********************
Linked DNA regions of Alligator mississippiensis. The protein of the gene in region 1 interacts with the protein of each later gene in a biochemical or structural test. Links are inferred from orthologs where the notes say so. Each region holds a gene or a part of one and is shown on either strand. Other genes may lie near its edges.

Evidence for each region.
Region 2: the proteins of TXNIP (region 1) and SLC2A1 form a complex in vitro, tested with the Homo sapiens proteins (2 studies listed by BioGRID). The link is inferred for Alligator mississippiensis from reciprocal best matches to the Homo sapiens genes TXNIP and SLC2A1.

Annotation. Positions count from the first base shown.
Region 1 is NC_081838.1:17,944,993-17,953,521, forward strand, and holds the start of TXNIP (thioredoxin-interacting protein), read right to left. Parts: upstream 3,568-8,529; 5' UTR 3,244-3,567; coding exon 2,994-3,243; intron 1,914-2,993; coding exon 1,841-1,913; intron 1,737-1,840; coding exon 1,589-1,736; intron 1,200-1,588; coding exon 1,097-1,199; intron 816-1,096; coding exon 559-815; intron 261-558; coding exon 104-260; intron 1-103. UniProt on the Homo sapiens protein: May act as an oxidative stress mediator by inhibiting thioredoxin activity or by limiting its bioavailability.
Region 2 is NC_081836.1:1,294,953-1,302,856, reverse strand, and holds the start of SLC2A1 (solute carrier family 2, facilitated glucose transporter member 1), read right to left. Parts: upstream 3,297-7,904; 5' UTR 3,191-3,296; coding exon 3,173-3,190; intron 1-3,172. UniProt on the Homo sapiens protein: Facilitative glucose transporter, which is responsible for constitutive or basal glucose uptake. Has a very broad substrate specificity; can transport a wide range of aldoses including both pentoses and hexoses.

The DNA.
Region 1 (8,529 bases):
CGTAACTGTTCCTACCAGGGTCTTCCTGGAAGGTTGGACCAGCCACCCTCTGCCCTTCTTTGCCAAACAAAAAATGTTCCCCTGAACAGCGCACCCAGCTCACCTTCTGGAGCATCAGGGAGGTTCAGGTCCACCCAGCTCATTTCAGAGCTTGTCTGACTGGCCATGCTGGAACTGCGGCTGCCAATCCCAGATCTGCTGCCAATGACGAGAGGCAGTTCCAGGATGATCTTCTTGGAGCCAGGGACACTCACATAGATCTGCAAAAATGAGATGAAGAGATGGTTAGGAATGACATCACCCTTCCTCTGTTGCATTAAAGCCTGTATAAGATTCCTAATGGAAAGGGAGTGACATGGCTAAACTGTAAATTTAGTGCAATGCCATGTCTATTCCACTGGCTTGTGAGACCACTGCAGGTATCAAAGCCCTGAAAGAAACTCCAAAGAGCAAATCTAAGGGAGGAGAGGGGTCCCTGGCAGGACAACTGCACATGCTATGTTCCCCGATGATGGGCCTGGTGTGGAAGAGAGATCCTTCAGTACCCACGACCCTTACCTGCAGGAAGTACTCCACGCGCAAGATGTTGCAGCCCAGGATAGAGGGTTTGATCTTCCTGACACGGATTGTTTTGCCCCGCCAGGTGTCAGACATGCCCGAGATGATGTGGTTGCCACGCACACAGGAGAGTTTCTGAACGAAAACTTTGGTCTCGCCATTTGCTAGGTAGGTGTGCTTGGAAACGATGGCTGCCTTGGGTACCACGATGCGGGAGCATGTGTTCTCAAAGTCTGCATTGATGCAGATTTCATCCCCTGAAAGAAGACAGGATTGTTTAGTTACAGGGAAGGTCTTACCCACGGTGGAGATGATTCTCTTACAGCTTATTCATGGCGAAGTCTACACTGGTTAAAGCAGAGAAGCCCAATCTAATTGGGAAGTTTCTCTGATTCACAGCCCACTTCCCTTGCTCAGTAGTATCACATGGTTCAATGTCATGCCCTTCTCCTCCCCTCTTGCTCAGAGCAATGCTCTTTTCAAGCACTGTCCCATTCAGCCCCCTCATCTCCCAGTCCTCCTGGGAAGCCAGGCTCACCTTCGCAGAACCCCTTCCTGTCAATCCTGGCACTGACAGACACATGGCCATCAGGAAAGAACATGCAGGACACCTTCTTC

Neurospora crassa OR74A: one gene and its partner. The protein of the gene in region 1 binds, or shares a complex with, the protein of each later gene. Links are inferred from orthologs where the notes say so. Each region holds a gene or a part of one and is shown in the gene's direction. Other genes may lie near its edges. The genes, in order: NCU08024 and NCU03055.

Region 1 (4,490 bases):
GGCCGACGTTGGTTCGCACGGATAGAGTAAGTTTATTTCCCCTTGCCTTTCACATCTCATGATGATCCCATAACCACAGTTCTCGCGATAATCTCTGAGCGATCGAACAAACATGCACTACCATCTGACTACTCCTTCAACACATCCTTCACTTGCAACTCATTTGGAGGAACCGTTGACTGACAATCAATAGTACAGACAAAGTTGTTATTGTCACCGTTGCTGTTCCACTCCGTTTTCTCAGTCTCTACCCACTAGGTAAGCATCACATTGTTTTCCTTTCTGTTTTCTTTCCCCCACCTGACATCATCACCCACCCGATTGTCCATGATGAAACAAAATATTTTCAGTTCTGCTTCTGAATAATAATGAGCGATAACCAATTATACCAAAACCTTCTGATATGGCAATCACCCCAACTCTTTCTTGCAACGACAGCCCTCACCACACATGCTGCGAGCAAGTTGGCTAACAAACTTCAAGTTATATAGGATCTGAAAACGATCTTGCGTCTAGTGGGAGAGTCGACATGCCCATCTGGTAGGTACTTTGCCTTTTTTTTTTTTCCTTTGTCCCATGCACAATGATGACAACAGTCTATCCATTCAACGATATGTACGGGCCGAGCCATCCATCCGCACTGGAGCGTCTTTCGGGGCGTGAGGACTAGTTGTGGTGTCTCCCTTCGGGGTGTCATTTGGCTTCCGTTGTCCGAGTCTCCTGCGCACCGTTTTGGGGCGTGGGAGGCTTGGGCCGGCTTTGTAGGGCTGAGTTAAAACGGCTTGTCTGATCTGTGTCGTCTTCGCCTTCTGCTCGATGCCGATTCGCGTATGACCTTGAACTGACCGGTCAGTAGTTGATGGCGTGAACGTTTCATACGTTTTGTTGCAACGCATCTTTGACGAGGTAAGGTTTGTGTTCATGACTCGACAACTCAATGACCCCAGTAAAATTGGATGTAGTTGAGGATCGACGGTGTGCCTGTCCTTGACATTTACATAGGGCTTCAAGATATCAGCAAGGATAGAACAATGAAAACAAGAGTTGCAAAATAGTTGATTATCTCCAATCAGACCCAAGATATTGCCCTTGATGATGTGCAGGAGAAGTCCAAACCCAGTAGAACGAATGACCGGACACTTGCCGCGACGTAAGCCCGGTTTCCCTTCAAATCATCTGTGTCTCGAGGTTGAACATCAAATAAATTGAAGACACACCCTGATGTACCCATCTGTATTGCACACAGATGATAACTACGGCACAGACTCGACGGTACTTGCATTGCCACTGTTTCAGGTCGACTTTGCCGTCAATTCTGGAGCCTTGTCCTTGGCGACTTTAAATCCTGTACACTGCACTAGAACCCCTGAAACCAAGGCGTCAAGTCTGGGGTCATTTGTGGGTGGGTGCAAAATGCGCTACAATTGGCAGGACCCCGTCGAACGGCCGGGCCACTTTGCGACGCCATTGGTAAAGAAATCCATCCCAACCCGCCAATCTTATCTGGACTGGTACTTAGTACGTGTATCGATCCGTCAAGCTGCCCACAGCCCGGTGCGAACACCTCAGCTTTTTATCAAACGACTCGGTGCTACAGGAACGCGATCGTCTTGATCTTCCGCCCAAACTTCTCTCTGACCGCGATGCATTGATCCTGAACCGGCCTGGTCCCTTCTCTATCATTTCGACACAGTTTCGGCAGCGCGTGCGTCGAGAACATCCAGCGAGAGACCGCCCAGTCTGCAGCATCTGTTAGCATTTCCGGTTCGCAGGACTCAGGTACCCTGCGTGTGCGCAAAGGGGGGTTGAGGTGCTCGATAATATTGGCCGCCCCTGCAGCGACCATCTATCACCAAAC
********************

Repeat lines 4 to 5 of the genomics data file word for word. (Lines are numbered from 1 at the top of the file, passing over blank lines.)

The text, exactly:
Annotation. Positions count from the first base shown.
Region 1 is NC_081838.1:17,944,993-17,953,521, forward strand, and holds the start of TXNIP (thioredoxin-interacting protein), read right to left. Parts: upstream 3,568-8,529; 5' UTR 3,244-3,567; coding exon 2,994-3,243; intron 1,914-2,993; coding exon 1,841-1,913; intron 1,737-1,840; coding exon 1,589-1,736; intron 1,200-1,588; coding exon 1,097-1,199; intron 816-1,096; coding exon 559-815; intron 261-558; coding exon 104-260; intron 1-103. UniProt on the Homo sapiens protein: May act as an oxidative stress mediator by inhibiting thioredoxin activity or by limiting its bioavailability.